DOJ and State of Alaska Reach Roadless Agreement
Agriculture Secretary Ann M. Veneman today said the U.S. Department of Agriculture will retain the Roadless Area Conservation Rule (Roadless Rule) that protects millions of acres of critical watersheds, wildlife habitat and unique ecosystems.
The U.S. Department of Justice also announced that the State of Alaska has agreed to settle its legal challenge to the application of the Jan. 12, 2001 Roadless Rule in Alaska. The settlement will be filed tomorrow.
“We will move forward with a responsible and balanced approach that protects the environment and is responsive to the needs of rural communities,” Veneman said. “We are committed to maintaining the character of designated, authentic roadless areas.”
The USDA Forest Service will propose for public review an amendment to the rule to identify how Governors may seek relief for exceptional circumstances, such as to protect public health and safety or reduce wildfire risks to communities and critical wildlife habitat. These exceptions will clarify and augment exceptions already present in the rule. The rule will remain unchanged in states where Governors choose not to seek relief for exceptional circumstances.
Relief for exceptional circumstances identified in the proposed amendment would be limited to:
- protecting human health and safety,
- reducing hazardous fuels and restoring essential wildlife habitats,
- maintaining existing facilities such as dams, or to provide reasonable access to private property or privately owned facilities, and
- making technical corrections such as boundary adjustments to remove existing roaded areas.
Exceptions under the proposed amendment will be prohibited in critical areas such as:
- National Monuments, National Recreation Areas, Wilderness Study Areas, Wild and Scenic Rivers, National Scenic and Historic Trails and Research Natural Areas;
- critical roadless habitat for species listed under the Endangered Species Act;
- roadless habitat for other species of concern identified through National Forest Management Act regulations;
- areas of ecological concern such as karsts topography identified as needing protection under the Federal Cave Protection Act;
- sites listed under the National Historic Preservation Act;
- sites identified through consultation with Federally Recognized Tribes under the Indian Religious Freedom Act; and
- critical watersheds identified in forest plans for roadless status.
This decision follows the completed evaluation of comments received on a July 10, 2001 Advanced Notice of Proposed Rule Making (ANPR) for a new Roadless Rule and the recent Ninth Circuit Court of Appeals decision upholding the rule.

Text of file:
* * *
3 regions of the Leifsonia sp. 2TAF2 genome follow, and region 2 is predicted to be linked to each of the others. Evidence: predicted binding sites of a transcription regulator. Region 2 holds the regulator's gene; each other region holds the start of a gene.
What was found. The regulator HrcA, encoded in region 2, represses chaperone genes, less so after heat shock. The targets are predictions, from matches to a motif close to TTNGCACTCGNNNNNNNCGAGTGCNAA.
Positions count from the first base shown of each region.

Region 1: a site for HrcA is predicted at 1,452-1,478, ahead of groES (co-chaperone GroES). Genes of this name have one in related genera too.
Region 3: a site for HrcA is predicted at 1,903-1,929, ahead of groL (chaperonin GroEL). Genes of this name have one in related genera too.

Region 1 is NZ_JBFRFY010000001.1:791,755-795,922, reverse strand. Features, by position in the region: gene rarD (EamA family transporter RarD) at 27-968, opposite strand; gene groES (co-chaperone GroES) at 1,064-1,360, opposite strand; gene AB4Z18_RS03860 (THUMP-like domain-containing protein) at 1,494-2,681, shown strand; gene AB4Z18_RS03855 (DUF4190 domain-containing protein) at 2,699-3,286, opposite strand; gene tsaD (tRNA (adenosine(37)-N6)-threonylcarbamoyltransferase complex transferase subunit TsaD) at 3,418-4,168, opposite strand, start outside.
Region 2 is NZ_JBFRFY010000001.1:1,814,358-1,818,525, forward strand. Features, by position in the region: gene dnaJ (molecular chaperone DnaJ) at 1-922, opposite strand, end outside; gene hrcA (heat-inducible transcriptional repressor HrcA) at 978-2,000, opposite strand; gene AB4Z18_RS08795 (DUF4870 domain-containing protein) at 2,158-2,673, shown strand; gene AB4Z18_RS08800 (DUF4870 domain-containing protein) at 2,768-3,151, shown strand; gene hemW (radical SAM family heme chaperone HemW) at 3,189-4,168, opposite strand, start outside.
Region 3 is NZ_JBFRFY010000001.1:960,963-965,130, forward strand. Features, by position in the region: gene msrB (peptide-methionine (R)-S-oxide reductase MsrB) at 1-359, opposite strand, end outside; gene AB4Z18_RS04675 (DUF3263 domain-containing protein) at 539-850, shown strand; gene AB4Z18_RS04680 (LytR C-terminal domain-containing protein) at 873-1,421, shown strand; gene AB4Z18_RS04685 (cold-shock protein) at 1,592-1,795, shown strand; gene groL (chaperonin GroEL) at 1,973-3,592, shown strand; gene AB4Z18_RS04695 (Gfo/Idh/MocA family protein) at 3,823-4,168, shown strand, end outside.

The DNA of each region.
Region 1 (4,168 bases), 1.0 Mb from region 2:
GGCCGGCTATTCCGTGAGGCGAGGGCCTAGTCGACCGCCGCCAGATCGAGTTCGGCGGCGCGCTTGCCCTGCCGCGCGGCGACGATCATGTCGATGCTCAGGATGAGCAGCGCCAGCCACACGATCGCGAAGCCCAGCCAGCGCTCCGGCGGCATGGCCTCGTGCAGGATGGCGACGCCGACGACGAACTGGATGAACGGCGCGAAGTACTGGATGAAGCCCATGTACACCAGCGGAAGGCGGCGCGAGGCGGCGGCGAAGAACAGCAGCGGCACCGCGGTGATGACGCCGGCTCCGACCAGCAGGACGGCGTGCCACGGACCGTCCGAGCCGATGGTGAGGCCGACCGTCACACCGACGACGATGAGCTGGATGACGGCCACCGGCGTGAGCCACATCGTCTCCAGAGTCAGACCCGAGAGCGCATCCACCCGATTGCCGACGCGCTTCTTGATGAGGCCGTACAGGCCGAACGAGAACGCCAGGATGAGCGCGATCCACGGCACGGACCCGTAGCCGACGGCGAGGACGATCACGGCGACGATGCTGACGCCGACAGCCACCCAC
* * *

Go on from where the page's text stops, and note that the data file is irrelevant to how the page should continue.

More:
The proposed amendment will be consistent with the five principles announced by USDA on May 4, 2001 to guide any changes to the rule: (1) informed decision making, (2) working together, (3) protecting forests, (4) protecting communities, homes, and property, and (5) protecting access to private property.
The proposed amendment to the rule will be published for public comment in the fall with the goal of finalizing the amendment before the end of the calendar year.
Alaska Roadless Agreement
The settlement of the State of Alaska’s case resolves litigation over the application of the Roadless Rule in Alaska. Under the agreement, the vast majority of Alaska National Forests will remain off limits to development. Timber harvest will be prohibited on more than 95 percent of Alaska National Forests as required under existing forest plans.
The state challenged the application of the Roadless Rule as violating, among other laws, the Alaska National Interest Lands Conservation Act (ANILCA). ANILCA, passed overwhelmingly by Congress in 1980, sets aside millions of acres in Alaska for the National Park Service, Forest Service, National Monuments, National Wildlife Refuges and Wilderness Areas with the understanding that sufficient protection and balance would be insured between protected areas and multiple-use managed areas, and that there would be no more administrative land withdrawals. The State’s challenge maintained that the economic and social needs for the State of Alaska and its people would be jeopardized if the Roadless Rule were implemented.
Consistent with the recently approved Revised Land Management Plan for the Tongass, the settlement will maintain existing protections on 15.6 million acres of the Forest’s 16.9 million acres. The settlement will make available for forest management approximately 300,000 roadless acres identified as suitable for harvest in the approved forest plan.
The settlement commits the Forest Service to publish a proposed rule for public comment ensuring that management of the Tongass National Forests will be consistent with the requirements of ANILCA and all other applicable laws.
The proposed rule would not change any old-growth reserves, riparian buffers, beach fringe buffers, roadless areas and other protections of the 1997 Tongass Forest Plan that was recently upheld by the District Court of Alaska. The Forest Service expects to complete the proposed rule by September 2003.
A total of nine lawsuits involving seven states were filed challenging the Roadless Rule over the past two years. Most recently, the ninth Circuit Court of Appeals on April 14, 2003, reversed the Idaho District Court Judge’s May 10, 2001, preliminary injunction against implementing the Jan., 2001 rule. The other lawsuits are currently pending.